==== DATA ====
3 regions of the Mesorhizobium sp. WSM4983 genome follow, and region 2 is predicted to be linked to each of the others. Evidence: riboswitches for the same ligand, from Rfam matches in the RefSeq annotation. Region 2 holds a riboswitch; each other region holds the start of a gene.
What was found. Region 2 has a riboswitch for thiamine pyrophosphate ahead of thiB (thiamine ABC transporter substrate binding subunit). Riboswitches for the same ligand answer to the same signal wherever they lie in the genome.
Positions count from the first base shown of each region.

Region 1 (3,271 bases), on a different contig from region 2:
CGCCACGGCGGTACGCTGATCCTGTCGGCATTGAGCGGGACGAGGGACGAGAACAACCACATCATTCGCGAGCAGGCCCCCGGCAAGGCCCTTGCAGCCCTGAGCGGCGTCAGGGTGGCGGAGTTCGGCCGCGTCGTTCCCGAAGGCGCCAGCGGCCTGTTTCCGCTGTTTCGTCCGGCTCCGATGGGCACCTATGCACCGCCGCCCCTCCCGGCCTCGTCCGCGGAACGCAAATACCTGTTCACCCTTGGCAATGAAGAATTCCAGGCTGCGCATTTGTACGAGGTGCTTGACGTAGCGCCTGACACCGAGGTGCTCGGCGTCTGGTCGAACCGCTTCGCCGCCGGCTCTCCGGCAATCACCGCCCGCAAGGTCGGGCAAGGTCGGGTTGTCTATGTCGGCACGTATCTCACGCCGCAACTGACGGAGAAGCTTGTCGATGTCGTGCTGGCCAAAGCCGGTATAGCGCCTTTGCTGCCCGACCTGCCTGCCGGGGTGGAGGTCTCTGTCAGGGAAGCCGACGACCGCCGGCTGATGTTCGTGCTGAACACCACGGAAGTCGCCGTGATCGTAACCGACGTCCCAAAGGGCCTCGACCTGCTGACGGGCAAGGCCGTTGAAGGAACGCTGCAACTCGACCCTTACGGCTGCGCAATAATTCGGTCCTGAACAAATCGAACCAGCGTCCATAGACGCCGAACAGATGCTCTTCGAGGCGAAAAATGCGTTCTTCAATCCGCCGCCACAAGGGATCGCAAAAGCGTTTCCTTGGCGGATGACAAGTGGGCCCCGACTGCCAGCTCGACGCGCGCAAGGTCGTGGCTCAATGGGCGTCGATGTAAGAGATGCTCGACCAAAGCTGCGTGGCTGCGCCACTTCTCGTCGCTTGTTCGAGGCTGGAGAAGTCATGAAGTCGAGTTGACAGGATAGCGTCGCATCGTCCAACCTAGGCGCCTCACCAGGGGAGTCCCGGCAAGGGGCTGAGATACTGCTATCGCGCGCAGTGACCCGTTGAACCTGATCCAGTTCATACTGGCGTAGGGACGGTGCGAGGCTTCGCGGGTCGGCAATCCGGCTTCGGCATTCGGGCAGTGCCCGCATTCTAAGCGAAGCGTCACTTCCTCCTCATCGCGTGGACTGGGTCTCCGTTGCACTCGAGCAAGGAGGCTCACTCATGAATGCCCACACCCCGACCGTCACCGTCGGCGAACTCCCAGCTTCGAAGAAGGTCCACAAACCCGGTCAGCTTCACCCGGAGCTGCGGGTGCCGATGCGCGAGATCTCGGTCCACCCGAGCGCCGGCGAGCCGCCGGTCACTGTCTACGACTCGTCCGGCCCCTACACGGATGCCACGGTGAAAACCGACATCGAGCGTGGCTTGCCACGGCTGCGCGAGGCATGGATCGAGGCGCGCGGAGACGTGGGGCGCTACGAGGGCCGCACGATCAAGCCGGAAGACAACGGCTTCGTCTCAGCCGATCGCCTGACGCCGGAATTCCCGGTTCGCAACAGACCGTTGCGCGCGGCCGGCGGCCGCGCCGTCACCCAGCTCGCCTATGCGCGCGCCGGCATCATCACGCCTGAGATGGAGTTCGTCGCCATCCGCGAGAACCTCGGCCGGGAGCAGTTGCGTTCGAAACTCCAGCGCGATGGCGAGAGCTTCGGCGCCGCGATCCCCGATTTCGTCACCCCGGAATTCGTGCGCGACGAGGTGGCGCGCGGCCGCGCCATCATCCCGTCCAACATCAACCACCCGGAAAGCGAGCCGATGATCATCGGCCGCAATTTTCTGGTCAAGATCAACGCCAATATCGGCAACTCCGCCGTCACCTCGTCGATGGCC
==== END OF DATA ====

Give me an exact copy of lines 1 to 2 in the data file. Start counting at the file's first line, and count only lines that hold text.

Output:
3 regions of the Mesorhizobium sp. WSM4983 genome follow, and region 2 is predicted to be linked to each of the others. Evidence: riboswitches for the same ligand, from Rfam matches in the RefSeq annotation. Region 2 holds a riboswitch; each other region holds the start of a gene.
What was found. Region 2 has a riboswitch for thiamine pyrophosphate ahead of thiB (thiamine ABC transporter substrate binding subunit). Riboswitches for the same ligand answer to the same signal wherever they lie in the genome.